Commenting on its assessment of offers to host the European Banking Authority and the European Medicines Agency – released on Saturday – the European Commission said in a statement that “[the assessment] respects the member states’ decision that the criteria should be unweighted and does not provide a ranking or shortlist of any kind.” The competition to secure the relocation of the two agencies currently based in the UK is strong. Nineteen member states have requested to host the European Medicines Agency (EMA) and eight have bid for the European Banking Authority (EBA). In an attempt to secure success, some governments have proposed tax breaks or rent-free headquarters for the two institutions. EU leaders will now discuss the question at the next summit and are expected to take a decision a month later. The EMA reported that more than 70% of its current staff would be ready to resign should the decision clash with their stated preferences: Amsterdam, Barcelona or Vienna. EU leaders will therefore face a dilemma, torn between privileging business continuity and assigning the agencies to less represented Eastern European countries.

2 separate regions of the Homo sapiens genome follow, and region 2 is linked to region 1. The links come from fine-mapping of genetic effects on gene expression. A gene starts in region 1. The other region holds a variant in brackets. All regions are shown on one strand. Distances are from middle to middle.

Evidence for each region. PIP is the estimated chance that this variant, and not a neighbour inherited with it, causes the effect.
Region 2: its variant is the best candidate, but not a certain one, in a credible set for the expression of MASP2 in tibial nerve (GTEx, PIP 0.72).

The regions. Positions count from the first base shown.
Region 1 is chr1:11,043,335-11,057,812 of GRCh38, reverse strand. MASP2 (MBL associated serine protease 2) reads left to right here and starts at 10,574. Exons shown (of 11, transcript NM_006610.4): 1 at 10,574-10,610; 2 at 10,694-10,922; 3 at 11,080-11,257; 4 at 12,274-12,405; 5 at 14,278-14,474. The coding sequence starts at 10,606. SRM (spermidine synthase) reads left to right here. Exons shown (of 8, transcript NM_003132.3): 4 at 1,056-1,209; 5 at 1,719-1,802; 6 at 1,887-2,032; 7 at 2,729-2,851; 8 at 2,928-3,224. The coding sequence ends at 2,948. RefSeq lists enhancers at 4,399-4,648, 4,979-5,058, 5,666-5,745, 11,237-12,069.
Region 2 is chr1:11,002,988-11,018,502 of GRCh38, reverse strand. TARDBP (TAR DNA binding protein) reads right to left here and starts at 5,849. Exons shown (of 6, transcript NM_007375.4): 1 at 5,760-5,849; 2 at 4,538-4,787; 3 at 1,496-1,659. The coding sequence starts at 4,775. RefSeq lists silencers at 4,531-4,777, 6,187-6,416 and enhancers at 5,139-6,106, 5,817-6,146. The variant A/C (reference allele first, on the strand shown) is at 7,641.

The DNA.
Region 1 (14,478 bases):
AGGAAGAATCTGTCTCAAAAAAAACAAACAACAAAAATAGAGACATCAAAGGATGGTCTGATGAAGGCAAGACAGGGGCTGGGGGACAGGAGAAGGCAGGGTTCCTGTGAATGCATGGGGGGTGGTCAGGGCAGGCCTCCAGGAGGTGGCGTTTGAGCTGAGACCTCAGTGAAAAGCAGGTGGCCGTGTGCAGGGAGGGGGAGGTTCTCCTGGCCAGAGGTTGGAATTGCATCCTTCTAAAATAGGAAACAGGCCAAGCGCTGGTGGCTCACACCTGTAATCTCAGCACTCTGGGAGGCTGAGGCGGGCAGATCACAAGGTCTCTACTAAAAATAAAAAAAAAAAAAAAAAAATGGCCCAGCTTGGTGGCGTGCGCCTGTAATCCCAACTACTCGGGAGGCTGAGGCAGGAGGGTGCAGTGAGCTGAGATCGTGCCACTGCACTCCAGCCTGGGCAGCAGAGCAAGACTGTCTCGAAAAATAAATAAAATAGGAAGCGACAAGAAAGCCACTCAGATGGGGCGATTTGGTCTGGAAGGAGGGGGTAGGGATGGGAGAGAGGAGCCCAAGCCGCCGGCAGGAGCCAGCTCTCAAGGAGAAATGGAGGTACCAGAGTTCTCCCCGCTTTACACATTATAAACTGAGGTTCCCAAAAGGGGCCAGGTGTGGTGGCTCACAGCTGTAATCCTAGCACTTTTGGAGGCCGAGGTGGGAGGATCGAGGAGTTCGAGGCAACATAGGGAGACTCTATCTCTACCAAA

Britain could introduce bottle deposit scheme after Environment Secretary Michael Gove suggested his support for this measure. Countries such as Denmark and Germany, where schemes are in place, have been able to recycle up to 90 per cent of plastic bottles, against a 57 per cent for Britain. Gove said: “We are [calling] for evidence to help us understand how reward and return schemes for plastic bottles and other drinks containers could work. This approach has seen great success in countries such as Denmark in curbing plastic pollution and we want to hear people’s ideas on how we could make it work in England.” Gove’s declarations follow pressures from environment organisations such as Greenpeace, Friends of the Earth and the Marine Conservation Society, after in February Defra dismissed calls for a deposit scheme saying it would be costly and noting household recycling collections were already doing the job.
Elsewhere, Open Europe Director Henry Newman will be in conversation with Michael Gove at the Tory Party Conference.